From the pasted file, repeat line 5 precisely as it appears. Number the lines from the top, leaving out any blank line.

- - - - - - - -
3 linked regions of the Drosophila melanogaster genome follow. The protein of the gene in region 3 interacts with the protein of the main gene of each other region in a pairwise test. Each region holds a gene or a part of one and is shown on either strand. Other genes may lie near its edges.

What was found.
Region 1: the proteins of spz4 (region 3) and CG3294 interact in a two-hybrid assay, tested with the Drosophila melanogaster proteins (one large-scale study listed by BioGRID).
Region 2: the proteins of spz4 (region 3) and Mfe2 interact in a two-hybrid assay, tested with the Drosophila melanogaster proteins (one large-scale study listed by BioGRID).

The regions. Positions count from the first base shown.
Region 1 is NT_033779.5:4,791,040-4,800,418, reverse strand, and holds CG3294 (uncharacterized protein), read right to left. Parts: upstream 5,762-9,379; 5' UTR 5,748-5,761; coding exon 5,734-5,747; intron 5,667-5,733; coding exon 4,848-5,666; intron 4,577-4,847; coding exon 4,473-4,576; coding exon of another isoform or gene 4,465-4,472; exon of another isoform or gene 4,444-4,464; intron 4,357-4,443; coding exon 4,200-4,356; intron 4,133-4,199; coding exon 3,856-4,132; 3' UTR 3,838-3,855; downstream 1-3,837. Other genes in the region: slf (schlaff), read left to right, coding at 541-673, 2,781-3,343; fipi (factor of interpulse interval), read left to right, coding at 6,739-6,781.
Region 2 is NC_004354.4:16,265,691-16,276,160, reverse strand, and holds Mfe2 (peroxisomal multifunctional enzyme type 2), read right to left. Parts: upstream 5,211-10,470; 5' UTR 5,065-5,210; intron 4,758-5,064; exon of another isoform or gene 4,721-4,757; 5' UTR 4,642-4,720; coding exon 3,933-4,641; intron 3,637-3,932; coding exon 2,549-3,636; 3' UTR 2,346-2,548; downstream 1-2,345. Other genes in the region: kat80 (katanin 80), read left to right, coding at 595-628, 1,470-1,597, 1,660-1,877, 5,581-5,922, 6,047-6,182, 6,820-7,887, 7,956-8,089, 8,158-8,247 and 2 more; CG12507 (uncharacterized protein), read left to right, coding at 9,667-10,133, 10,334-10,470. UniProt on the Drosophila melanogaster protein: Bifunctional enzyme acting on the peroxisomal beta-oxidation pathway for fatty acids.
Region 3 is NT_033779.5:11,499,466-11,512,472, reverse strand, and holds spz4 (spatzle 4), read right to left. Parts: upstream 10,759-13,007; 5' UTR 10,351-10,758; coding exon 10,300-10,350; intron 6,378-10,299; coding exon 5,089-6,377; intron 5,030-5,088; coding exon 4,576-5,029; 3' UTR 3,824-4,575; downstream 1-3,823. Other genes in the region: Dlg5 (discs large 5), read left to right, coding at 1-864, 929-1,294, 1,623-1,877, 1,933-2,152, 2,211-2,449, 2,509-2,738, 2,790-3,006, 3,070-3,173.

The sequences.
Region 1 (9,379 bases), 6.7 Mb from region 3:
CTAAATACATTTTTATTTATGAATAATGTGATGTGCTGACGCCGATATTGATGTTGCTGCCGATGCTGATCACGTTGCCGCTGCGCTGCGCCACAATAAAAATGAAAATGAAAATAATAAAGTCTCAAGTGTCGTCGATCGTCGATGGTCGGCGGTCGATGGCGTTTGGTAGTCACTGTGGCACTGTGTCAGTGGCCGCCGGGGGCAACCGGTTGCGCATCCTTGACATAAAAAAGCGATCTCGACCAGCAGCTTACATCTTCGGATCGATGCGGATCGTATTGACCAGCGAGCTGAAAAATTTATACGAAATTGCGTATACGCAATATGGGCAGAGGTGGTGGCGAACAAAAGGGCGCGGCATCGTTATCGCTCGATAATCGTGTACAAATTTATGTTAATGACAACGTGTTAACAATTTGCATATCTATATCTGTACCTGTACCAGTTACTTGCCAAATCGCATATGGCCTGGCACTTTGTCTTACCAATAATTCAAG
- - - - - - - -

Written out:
The regions. Positions count from the first base shown.